Scientists find electric eel species with record-breaking shock in Amazon

Eel fish (Representational picture) Pixabay

Earth is the home of many unknown and mysterious creatures, which are yet to be discovered. But recently the scientists have successfully found a new species of electric eel in the Amazon basin and as per the researchers, the DNA study has revealed that this newly found creature is capable of delivering a record-breaking shock. The creature is one of three species which now confirmed to exist for the last 250 years.

The recent findings showed the diversity of the Amazon forest which is the home of still unknown mysterious creatures. For this study, a team of researchers led by C. David de Santana, from the Smithsonian's National Museum of Natural History, examined over 100 fish collected across Greater Amazonia over recent years. The main focus of these researchers was to find out if it is indeed just one species.

It should be noted the newly found electric eel is not actually a true eel. It is actually a South American knifefish which can generate electricity and pushes through the water to shock prey and defend itself. There are other species which can create electricity but electric eel generates the biggest voltage which is around 650 volts.

In this study, published in Nature Communications, Santana and the team looked at the morphology of the electric eels which they selected and then performed DNA analysis as well as their geographical and ecological distributions.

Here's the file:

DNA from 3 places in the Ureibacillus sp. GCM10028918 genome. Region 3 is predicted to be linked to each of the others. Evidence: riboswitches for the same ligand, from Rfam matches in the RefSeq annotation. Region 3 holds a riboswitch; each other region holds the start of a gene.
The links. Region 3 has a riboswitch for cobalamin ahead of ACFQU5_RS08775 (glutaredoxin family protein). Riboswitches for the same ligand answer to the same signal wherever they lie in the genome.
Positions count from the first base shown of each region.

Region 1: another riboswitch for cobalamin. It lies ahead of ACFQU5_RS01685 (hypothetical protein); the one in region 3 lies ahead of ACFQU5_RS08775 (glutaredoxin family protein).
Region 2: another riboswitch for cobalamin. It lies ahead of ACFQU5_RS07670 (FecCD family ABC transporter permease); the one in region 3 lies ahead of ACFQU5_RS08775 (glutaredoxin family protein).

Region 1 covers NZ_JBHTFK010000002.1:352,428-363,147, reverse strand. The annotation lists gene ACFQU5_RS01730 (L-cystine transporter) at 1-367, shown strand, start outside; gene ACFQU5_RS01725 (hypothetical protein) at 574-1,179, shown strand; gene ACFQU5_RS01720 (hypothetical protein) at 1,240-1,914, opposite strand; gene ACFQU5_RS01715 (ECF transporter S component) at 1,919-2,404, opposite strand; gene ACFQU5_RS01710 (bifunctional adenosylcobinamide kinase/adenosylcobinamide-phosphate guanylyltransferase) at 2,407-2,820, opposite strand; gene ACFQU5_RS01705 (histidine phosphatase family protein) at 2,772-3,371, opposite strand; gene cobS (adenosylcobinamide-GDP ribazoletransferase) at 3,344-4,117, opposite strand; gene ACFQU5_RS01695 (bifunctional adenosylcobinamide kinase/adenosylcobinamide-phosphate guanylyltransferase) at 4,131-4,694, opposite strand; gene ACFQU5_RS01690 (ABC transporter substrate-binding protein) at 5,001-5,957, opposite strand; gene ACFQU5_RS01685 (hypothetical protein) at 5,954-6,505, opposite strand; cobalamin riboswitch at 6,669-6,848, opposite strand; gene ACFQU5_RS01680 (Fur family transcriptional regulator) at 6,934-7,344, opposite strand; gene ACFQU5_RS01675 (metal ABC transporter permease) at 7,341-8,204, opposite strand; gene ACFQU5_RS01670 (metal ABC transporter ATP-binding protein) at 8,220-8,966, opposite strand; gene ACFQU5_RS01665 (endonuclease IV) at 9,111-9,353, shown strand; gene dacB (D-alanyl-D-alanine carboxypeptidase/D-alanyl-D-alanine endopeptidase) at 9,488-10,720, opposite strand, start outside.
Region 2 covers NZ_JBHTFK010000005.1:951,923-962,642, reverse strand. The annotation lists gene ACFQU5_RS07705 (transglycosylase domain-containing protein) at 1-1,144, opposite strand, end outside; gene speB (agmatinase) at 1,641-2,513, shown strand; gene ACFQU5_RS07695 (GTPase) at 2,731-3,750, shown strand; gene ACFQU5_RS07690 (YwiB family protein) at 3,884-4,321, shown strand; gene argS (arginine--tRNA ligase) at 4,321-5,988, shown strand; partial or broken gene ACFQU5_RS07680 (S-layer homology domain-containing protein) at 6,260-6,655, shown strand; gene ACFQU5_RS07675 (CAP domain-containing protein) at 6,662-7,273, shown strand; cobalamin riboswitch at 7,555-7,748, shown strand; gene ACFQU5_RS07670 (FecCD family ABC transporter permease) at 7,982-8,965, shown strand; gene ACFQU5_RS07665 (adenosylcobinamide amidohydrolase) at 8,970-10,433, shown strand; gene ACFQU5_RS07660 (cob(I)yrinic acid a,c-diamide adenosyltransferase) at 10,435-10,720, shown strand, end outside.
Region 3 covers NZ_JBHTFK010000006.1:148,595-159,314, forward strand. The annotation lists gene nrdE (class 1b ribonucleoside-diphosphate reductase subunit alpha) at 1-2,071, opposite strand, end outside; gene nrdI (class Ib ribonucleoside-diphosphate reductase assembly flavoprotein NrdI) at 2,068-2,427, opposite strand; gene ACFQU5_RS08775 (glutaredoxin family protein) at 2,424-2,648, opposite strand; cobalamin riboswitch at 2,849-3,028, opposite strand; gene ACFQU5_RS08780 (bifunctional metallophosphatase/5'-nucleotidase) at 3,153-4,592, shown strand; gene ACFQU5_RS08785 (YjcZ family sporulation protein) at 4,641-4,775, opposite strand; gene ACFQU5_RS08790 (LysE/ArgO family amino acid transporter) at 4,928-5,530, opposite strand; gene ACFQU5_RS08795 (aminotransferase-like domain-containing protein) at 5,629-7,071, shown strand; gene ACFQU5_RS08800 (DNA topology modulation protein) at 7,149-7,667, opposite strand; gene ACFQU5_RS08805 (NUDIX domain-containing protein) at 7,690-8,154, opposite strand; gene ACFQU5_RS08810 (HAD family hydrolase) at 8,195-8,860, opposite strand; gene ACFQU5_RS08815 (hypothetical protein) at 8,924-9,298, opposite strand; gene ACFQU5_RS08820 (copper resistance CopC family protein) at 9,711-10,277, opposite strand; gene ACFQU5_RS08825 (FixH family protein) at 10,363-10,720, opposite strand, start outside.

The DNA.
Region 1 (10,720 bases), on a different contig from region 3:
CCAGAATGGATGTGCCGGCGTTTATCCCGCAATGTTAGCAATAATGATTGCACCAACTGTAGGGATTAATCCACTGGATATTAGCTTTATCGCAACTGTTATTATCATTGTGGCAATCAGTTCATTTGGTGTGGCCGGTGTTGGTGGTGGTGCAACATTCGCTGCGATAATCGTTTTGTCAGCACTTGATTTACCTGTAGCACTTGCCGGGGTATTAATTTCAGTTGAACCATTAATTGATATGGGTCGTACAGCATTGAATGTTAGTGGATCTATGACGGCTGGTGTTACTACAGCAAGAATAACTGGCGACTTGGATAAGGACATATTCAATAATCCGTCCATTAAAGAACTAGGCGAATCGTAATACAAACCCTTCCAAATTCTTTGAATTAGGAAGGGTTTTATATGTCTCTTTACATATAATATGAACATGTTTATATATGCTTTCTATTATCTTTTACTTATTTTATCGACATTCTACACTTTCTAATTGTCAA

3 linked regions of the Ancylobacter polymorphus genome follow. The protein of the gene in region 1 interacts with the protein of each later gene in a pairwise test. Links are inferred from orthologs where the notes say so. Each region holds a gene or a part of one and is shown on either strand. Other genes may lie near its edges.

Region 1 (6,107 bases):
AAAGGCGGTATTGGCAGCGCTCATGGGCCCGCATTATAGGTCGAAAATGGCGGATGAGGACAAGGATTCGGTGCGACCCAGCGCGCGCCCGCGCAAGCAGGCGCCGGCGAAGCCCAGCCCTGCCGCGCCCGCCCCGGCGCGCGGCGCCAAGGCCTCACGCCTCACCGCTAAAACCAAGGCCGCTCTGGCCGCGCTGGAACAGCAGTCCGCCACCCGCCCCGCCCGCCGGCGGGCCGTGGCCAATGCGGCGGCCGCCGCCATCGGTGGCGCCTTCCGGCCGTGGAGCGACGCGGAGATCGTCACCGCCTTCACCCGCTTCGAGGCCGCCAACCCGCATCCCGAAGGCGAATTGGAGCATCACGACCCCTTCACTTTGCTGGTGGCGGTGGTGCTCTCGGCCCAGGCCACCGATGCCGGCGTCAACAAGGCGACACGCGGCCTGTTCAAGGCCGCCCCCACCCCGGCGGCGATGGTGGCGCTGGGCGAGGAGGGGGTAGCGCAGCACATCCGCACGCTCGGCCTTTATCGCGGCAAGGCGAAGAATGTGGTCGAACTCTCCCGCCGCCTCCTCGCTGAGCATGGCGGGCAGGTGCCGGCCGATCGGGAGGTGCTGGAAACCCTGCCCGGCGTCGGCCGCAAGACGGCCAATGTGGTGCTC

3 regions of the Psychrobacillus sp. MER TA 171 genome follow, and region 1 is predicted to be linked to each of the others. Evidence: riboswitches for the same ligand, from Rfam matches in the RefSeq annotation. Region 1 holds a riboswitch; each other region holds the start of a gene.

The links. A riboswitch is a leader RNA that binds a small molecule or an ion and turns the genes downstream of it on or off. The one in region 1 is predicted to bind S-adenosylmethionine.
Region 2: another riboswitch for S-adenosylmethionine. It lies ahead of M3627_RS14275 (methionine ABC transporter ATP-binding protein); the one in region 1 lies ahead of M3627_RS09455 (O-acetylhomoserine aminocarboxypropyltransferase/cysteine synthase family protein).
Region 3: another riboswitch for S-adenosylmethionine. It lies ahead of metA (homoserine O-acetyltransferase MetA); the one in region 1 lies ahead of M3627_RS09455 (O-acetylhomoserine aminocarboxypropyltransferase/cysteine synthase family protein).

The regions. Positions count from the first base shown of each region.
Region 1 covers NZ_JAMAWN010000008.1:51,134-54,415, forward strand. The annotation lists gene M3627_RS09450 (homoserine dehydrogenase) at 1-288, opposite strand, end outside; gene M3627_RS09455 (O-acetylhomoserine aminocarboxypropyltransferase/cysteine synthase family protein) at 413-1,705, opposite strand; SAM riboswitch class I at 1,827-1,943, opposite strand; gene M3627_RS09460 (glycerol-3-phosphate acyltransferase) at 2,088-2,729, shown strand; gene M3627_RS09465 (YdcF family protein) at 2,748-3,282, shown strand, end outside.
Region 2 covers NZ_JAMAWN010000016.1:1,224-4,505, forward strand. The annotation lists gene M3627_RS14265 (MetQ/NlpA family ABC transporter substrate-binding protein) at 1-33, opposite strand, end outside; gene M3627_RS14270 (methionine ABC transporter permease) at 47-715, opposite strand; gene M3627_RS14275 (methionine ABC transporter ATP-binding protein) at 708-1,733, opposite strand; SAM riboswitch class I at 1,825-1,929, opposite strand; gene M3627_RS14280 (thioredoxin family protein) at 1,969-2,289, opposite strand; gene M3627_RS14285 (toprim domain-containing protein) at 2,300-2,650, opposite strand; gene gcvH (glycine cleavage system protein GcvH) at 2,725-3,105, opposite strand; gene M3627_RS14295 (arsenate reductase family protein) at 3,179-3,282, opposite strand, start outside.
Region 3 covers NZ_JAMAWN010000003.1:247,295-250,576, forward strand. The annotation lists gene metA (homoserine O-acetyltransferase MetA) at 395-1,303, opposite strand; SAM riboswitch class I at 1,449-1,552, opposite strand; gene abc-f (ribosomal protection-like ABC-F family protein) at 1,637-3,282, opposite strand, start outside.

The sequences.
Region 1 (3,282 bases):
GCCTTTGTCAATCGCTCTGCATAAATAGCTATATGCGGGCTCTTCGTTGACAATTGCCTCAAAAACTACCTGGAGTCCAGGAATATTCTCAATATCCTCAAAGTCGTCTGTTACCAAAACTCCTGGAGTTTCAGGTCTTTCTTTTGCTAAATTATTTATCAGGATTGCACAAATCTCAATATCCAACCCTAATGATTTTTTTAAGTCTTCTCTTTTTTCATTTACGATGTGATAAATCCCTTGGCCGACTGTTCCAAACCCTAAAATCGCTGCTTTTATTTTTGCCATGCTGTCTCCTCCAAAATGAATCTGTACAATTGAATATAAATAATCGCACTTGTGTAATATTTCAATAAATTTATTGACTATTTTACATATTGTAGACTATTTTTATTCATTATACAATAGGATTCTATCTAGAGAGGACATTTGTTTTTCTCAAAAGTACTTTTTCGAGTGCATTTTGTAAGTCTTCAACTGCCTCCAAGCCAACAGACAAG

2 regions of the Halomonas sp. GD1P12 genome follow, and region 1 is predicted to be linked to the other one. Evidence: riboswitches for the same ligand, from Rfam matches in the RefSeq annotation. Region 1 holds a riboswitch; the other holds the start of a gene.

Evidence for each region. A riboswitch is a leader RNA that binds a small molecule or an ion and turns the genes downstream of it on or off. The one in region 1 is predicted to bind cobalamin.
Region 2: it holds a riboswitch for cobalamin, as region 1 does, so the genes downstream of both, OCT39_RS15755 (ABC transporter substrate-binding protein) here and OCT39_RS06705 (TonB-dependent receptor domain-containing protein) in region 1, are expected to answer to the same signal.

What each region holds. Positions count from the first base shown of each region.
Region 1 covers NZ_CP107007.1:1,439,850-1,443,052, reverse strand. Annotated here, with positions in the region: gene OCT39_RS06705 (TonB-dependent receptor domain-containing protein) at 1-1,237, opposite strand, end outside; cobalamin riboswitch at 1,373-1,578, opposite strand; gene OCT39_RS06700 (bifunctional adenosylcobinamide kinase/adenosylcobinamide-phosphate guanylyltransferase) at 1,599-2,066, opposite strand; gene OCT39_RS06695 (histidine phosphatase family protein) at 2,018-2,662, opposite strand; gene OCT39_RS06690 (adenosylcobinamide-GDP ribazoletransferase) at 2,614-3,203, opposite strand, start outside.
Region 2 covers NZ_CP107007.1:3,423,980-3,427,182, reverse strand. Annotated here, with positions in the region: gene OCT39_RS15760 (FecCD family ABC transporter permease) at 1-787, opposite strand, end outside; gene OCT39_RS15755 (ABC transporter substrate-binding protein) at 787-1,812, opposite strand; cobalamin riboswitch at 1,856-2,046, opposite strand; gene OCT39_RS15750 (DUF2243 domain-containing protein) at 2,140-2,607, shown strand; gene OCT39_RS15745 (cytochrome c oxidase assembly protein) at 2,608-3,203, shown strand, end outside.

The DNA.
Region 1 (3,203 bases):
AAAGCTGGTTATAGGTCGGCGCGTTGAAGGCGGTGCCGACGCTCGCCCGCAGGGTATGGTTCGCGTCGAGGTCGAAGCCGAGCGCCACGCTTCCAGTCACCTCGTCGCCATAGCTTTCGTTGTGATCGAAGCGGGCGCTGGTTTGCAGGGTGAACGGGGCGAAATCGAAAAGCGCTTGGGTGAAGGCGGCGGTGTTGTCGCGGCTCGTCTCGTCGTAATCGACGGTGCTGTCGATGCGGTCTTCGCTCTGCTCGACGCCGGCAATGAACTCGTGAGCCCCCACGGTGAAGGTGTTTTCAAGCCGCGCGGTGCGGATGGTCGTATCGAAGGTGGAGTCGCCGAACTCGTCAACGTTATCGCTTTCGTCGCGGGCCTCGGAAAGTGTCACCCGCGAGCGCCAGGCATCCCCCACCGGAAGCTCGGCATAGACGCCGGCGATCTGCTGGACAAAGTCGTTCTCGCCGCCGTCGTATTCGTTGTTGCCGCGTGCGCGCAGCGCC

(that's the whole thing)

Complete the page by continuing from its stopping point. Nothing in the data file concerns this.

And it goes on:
Later, the researchers found three different species and named them as Electrophorus electricus, along, Electrophorus voltai and Electrophorus varii.

Among these three species, Electrophorus voltaic was found to produce the biggest shock of all, reaching 850 volt which is the biggest discharge produced by any bioelectrogenetic animal ever recorded. The team also found that each species has individualized skulls, pectoral fins and arrangement of pores across its body.

It should be noted that E. varii is generally found in Amazon basin lowlands, while E. electricus in the Guiana Shield and E. voltai tended to be found in the Brazilian Shield.

The study mentioned that three creatures split from a common ancestor. While E. varii split off from the same ancestor around 7.1 million years ago, E. voltai and E. electricus diverged about 3.6 million years ago, exactly during the Amazon River changed course.

Santana said in a statement that the discovery of the new species could provide an insight into a new system for electrogenesis. In addition, he mentioned that "It could really have different enzymes, different compounds that could be used in medicine or could inspire new technology."